After transferring to Temple University from a small community college, I started anew for the second time in the last couple of years.
Being a transfer student and an international student from the Czech Republic seemed like a double disadvantage at first. My accent can be detected by the end of my first sentence, which makes me stand out even when I try to fit in. I lack the security of a family close by for weekend visits or high school friends to go out with when I want a break from college life.
I wondered if I would feel comfortable at Temple and in Philadelphia.
But when I walked into the Student Center and saw the international flags proudly displayed on the wall, I knew I would feel welcome at Temple. After a couple of months of settling in at my new school, I can say with confidence that the university truly cares about its international students.
Unlike my previous college, which had only a few hundred foreigners, Temple is home to more than 3,000 international students. There are about 1,900 undergraduates and 1,200 higher degree-seeking students, said Leah Hetzell, the director of International Student Affairs.
“We all share the same story,” said Ashwani Poonie, a senior actuarial science major from Mauritius and president of the International Student Association. “We took very long flights here, deal with homesickness.”
Hetzell makes it her priority to ensure that international students feel at home at Temple.
“Our main concern is students,” Hetzell said. “Everything else comes second to students’ wellbeing. We tell every student that our door is open, we are here.”
Monday marked the start of Temple’s second You Are Welcome Here Week, which celebrates the university’s international student population with globally inspired activities.
It’s comforting to be at a university that celebrates being a home to students from around the world.
There are 45 flags displayed in the Student Center. And that doesn’t even do justice to Temple’s international student body, which comes from about 130 countries and regions, the Office of International Affairs reported in 2016. A flag representing the Czech Republic, my home country, is not on display there yet.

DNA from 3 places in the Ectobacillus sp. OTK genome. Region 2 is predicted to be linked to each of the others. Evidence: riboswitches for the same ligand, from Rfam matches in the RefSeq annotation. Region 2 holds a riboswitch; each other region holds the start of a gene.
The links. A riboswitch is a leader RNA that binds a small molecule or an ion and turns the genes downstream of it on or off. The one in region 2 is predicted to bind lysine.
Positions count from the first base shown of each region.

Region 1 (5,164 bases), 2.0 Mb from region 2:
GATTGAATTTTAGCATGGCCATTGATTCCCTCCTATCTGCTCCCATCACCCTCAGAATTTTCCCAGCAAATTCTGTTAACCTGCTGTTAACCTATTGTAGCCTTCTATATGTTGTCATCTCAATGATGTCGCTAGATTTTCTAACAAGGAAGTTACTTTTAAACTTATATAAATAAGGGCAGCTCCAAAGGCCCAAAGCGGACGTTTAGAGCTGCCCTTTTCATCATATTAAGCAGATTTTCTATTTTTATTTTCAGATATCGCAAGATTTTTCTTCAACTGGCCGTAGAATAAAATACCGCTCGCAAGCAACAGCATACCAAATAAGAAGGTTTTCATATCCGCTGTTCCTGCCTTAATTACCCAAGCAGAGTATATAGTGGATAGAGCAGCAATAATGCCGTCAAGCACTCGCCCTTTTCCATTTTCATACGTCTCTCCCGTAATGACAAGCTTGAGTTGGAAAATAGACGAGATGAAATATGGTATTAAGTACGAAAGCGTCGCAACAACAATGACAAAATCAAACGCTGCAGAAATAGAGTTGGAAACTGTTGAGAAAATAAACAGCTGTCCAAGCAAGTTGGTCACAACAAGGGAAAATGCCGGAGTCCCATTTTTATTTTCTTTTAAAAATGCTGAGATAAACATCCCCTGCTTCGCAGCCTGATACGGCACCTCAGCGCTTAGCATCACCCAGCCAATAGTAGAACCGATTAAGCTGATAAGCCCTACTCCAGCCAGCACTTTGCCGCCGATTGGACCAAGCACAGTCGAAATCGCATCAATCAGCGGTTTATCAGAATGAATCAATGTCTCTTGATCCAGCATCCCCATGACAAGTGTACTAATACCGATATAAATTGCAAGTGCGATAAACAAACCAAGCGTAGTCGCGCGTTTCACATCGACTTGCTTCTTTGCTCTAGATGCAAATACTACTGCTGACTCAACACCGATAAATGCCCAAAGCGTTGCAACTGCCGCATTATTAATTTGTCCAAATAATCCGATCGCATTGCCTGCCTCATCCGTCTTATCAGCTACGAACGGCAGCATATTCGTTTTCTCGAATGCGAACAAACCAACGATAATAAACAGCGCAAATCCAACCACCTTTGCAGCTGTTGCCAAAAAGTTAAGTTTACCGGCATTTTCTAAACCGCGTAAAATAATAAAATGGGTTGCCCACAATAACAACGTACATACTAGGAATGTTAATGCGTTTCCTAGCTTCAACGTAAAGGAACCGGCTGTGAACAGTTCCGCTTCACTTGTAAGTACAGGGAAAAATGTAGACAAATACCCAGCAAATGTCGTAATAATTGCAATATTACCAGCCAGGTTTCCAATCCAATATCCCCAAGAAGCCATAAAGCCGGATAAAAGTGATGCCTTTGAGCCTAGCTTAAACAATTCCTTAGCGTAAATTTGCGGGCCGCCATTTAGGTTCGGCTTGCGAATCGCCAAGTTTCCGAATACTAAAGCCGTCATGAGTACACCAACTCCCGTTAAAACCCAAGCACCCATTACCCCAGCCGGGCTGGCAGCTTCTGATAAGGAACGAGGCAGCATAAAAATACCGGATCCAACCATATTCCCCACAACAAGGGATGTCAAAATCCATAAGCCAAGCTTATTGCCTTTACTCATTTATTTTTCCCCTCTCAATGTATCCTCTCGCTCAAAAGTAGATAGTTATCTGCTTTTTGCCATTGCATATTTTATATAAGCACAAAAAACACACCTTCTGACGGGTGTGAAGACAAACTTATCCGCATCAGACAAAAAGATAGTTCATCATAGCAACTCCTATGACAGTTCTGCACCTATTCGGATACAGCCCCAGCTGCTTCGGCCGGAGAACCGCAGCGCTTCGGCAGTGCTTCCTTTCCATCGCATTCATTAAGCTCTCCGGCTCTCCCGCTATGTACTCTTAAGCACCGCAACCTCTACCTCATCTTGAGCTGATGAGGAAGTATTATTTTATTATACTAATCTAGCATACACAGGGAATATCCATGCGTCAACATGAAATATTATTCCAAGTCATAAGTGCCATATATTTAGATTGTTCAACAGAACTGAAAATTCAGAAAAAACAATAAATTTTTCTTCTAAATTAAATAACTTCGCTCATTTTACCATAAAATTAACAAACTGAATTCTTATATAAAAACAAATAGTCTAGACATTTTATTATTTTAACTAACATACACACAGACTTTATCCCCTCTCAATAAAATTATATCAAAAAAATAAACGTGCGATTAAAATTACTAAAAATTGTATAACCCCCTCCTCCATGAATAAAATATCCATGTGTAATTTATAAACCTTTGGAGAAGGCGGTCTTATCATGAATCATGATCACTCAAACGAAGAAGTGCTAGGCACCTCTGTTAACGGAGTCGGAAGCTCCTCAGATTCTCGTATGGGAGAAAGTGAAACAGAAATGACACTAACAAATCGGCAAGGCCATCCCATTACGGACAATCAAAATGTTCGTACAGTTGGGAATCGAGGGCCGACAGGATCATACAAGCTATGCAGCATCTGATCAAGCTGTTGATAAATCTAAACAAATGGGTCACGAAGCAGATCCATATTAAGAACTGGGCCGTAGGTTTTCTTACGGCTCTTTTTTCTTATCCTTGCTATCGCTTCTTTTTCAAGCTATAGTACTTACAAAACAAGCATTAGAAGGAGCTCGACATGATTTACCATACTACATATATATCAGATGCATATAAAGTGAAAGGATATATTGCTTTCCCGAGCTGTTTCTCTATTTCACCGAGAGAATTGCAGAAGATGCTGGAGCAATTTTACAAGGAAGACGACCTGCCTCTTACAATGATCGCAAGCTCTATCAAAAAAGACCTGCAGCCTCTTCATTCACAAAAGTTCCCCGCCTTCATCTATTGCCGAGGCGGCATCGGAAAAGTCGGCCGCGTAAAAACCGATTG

“We put up [about] 40 new flags every year, so over the course of somebody’s four years of study, they will see their flag in the atrium,” said Jason Levy, the senior director of Student Center operations.
He added that the flags from the U.S., Canada, China and India are permanently displayed. All the flags are arranged in alphabetical order, but the selection of flags is random.
Levy said the display will undergo a remake soon. This means new groups of students are about to see their flags advertised in the atrium.
Martyn Miller, the assistant vice president of international programs, said he is, “insistent on as much international diversity as possible,” and the Fox School of Business enrolls the most international students of any college on Main Campus.
But no matter what school or college an international student is enrolled in, they can get connected with other students like them by joining an organization like the International Student Association. This group invites international students to various events and encourages them to share their cultures and different affiliations around campus.
“[At International Student Association] we target primarily international students, but everyone is welcome,” Poonie said. “If Americans go study abroad, they are international students as well. So anyone can be an international student and therefore part of the International Student Association.”
While the International Student Association is the hub for all international student organizations, there are also organizations dedicated to specific countries and regions, like the Chinese Students & Scholars Association, the Saudi Students Association at Temple, the Temple University Korean Student Association and the South Asian Students Society of Temple University.
Vanshika Shekhar, a sophomore psychology major from India and a member of the International Student Association, said she felt welcome at Temple from the very beginning.
“My biggest fear was adjusting to a completely new country,” Shekhar said. “But I was excited to become independent.”
This is a common fear for many international students, especially when they don’t know about the huge international family Temple has built. I’m glad I chose a university that welcomes diversity with open arms, and I hope to see my flag will on the wall before I graduate.